‘Flexcase’ system increases bootspace when parked.
Considering that there’s no flat floorboard to keep a bag and only two glove boxes behind the front apron to store small items, don’t expect the scooter to swallow your grocery shopping.
That being said, the party piece under the seat is the BMW Flex Case system that can be opened once the scooter is parked. As the name suggests, this is a flexible case that extends downwards to liberate enough room to store a full face helmet. This is pretty convenient when you don’t want to carry it to the office or the mall. However, given the paper-thin gap between the bottom of the case and the rear wheel (when extended), you can’t ride the scooter with the flex case extended.
With the biggest and most powerful engine you’ll find in a scooter that’s currently on sale, the performance is expectedly great.
The C400 GT shoots off the line cleanly, with a rapid rise in the numbers on the speedo.
Before you know it, you’ve crossed 80kph, and even 100kph comes up with barely any effort. The best part is that the engine stays remarkably smooth through all this, and along with the wind protection you get from the big windscreen, cruising at 120kph on the highway is an easy and enjoyable affair.
The roll-on figures we recorded are also indicative of the responsiveness of this engine. To put things in perspective, in the runs from 30-70kph and 50-80kph, this automatic scooter is quicker than the TVS Apache RR310 and the KTM 390 Adventure.
We didn’t expect to see a 214kg, 34hp, 35Nm scooter to entertain us with its performance to this extent, but it did.
If I had to nitpick, I’d say that the exhaust note sounds conventional and could’ve been more unique. But I’m more than willing to look past that considering the way this scooter rides on our roads.
Easy as 1…2…3
With the C400 GT being a proper, European scooter I was expecting a stiff and uncomfortable ride on Mumbai’s poor quality roads. But as it turned out, the telescopic fork and preload adjustable twin shocks did a pretty good job of tackling them. The front end, especially, is absorbent and you’ll barely hear a thud over the nastiest of potholes. I’d go as far as saying that it rides better than pretty much every scooter on sale in India, segment notwithstanding.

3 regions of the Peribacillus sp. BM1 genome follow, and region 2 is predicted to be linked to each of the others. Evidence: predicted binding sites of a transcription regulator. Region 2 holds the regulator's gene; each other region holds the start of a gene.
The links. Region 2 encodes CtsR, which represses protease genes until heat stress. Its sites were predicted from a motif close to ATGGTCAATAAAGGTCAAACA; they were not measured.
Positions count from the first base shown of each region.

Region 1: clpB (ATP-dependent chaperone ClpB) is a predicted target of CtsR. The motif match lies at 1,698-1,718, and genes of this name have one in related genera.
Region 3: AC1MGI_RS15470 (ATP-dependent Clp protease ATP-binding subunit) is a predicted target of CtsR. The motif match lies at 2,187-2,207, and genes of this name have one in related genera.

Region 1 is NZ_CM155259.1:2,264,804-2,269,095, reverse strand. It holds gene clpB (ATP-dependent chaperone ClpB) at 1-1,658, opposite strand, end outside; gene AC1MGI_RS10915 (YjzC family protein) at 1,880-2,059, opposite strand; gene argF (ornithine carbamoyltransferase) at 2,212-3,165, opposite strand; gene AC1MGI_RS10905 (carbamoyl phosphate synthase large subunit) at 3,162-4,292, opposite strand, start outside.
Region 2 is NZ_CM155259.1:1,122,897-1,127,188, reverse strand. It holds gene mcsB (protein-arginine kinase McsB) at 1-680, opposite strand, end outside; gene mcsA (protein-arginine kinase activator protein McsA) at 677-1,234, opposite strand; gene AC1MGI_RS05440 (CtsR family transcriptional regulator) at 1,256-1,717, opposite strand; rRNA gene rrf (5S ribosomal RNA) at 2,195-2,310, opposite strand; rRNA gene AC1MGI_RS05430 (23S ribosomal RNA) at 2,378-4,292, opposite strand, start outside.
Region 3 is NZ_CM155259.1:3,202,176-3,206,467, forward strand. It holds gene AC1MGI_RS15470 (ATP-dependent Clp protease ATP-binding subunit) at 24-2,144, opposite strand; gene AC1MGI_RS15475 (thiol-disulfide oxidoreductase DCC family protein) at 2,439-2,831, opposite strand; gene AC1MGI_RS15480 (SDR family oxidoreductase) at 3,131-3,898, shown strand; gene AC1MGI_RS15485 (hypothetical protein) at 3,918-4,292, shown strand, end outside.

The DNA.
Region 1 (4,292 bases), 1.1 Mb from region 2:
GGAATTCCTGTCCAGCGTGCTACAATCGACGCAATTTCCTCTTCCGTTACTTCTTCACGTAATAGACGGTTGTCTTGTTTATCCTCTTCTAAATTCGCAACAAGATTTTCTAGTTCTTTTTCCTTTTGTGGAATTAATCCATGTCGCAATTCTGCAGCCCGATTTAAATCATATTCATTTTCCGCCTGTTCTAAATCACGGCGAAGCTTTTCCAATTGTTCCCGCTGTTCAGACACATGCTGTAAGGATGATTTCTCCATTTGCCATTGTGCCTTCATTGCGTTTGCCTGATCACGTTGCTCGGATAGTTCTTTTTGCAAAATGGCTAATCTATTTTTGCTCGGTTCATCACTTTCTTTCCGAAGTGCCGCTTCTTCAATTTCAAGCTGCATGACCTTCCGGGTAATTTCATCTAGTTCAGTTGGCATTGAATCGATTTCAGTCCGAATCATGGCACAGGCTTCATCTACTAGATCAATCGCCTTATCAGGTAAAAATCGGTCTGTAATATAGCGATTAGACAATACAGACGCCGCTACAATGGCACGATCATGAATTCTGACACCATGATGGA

Handling is another strong aspect of the scooter. Despite the long wheelbase that stretches over 1,500mm, the scooter feels quite agile. BMW has got the weight distribution spot on and the scooter feels super stable in a straight line or around corners. The wide and grippytyres also play their part in adding another layer of confidence in the scooter’s abilities.
Pre-load adjustable twin shocks offer good ride.
And when the time came to haul the scooter down to a stop, the Bybre brakes didn’t disappoint. On a side note, this is the first time that we’ve seen Bybre brakes on a CBU model. The only thing missing is a rear brake lock to keep the scooter from rolling behind when you’re stopped or parked on an incline.
At the end of the day, there’s little to fault with the BMW C400 GT. What you’ve got here is the best scooter that money can buy in India. Be it performance, comfort, practicality, the riding experience or the sheer novelty about this scooter, the BMW C400 GT is hugely appealing and actually a lot of fun to ride.
It’s the price tag, however, that makes it an indulgence for the well heeled. At Rs 10.40 lakh (ex-showroom, Delhi), the C400 GT is in no way a financially sound purchase. But then again, there’s nothing quite like the scooter and if you’ve always wanted a unique urban runabout or simply an addition to the other big bikes (or your luxury car!) standing in your garage, the C400 GT is a compelling proposition.